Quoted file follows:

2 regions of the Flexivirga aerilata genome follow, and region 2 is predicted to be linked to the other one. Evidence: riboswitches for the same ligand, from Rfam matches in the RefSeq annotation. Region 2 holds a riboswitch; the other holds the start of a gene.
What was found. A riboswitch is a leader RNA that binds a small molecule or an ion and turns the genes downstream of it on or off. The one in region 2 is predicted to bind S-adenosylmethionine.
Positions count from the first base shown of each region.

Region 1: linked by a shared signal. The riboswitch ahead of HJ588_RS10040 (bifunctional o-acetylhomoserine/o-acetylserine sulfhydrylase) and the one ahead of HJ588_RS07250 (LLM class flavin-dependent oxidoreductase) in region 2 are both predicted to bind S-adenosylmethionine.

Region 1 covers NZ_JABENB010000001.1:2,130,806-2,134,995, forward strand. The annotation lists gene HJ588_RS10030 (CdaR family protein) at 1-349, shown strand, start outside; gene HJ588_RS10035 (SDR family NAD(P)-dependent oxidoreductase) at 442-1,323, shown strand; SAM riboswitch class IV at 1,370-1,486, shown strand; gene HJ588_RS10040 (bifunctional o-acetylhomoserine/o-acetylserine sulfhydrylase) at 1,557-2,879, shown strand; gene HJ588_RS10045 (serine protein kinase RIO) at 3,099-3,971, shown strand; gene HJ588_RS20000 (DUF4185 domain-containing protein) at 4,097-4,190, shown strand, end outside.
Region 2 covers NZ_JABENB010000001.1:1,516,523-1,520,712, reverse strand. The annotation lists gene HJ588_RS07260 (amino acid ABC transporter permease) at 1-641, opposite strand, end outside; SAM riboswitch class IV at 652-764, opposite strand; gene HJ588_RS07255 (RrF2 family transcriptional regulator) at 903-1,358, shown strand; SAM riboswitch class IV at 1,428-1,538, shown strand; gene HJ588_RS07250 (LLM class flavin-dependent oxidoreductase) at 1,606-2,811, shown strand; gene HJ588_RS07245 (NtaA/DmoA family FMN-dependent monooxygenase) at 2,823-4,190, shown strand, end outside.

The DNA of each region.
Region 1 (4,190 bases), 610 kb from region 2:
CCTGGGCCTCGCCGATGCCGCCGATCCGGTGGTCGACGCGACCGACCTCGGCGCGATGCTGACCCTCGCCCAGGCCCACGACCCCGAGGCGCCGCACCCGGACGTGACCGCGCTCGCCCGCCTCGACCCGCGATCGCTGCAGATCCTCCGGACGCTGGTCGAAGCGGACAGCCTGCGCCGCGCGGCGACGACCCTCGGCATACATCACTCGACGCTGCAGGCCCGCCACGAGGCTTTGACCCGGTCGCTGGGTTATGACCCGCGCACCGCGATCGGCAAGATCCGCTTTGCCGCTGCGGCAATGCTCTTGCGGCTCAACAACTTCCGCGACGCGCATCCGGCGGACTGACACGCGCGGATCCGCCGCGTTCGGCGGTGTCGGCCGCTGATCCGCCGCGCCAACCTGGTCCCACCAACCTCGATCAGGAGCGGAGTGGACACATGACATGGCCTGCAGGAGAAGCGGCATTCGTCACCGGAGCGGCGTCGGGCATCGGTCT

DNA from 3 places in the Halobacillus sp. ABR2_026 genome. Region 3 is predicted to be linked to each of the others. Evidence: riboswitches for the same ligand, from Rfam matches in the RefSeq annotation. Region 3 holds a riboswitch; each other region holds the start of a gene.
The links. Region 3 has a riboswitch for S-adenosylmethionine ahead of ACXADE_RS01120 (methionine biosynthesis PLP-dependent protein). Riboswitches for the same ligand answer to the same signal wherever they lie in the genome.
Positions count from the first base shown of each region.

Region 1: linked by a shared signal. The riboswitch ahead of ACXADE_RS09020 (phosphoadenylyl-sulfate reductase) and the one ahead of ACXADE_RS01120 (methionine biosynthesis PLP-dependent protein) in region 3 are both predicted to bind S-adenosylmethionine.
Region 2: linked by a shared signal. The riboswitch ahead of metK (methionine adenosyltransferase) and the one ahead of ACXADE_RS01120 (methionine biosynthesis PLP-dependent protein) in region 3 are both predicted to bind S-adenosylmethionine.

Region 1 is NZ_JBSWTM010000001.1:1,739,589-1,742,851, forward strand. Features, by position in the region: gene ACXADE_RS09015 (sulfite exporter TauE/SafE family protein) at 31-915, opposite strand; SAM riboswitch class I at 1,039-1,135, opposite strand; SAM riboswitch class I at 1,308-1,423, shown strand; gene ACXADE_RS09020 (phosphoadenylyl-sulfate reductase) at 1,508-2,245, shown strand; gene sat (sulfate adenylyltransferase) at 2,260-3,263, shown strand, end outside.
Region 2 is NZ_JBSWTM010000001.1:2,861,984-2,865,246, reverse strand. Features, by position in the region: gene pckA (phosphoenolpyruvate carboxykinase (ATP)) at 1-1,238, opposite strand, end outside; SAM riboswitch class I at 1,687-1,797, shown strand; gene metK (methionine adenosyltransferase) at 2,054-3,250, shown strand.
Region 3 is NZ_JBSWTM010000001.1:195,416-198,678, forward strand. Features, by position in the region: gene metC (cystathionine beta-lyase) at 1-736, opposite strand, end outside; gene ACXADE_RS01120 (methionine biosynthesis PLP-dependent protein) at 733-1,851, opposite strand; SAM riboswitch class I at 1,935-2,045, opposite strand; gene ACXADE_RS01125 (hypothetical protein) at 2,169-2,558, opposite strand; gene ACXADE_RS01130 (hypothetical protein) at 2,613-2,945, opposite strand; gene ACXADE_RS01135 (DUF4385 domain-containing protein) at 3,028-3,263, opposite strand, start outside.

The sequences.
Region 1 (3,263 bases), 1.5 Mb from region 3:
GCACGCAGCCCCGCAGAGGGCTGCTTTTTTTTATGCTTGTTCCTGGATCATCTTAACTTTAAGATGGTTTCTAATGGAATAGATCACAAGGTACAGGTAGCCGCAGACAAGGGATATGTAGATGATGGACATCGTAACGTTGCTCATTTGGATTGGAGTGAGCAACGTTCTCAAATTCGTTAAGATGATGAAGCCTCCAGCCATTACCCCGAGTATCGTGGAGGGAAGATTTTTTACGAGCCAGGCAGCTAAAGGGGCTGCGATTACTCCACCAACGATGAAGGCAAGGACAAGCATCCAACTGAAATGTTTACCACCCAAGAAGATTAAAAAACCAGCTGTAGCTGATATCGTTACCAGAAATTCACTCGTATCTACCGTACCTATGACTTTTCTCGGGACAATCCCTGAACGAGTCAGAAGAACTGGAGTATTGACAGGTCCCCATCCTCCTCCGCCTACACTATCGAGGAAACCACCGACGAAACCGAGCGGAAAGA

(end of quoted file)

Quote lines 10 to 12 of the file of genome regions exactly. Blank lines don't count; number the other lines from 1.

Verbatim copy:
DNA from 3 places in the Halobacillus sp. ABR2_026 genome. Region 3 is predicted to be linked to each of the others. Evidence: riboswitches for the same ligand, from Rfam matches in the RefSeq annotation. Region 3 holds a riboswitch; each other region holds the start of a gene.
The links. Region 3 has a riboswitch for S-adenosylmethionine ahead of ACXADE_RS01120 (methionine biosynthesis PLP-dependent protein). Riboswitches for the same ligand answer to the same signal wherever they lie in the genome.
Positions count from the first base shown of each region.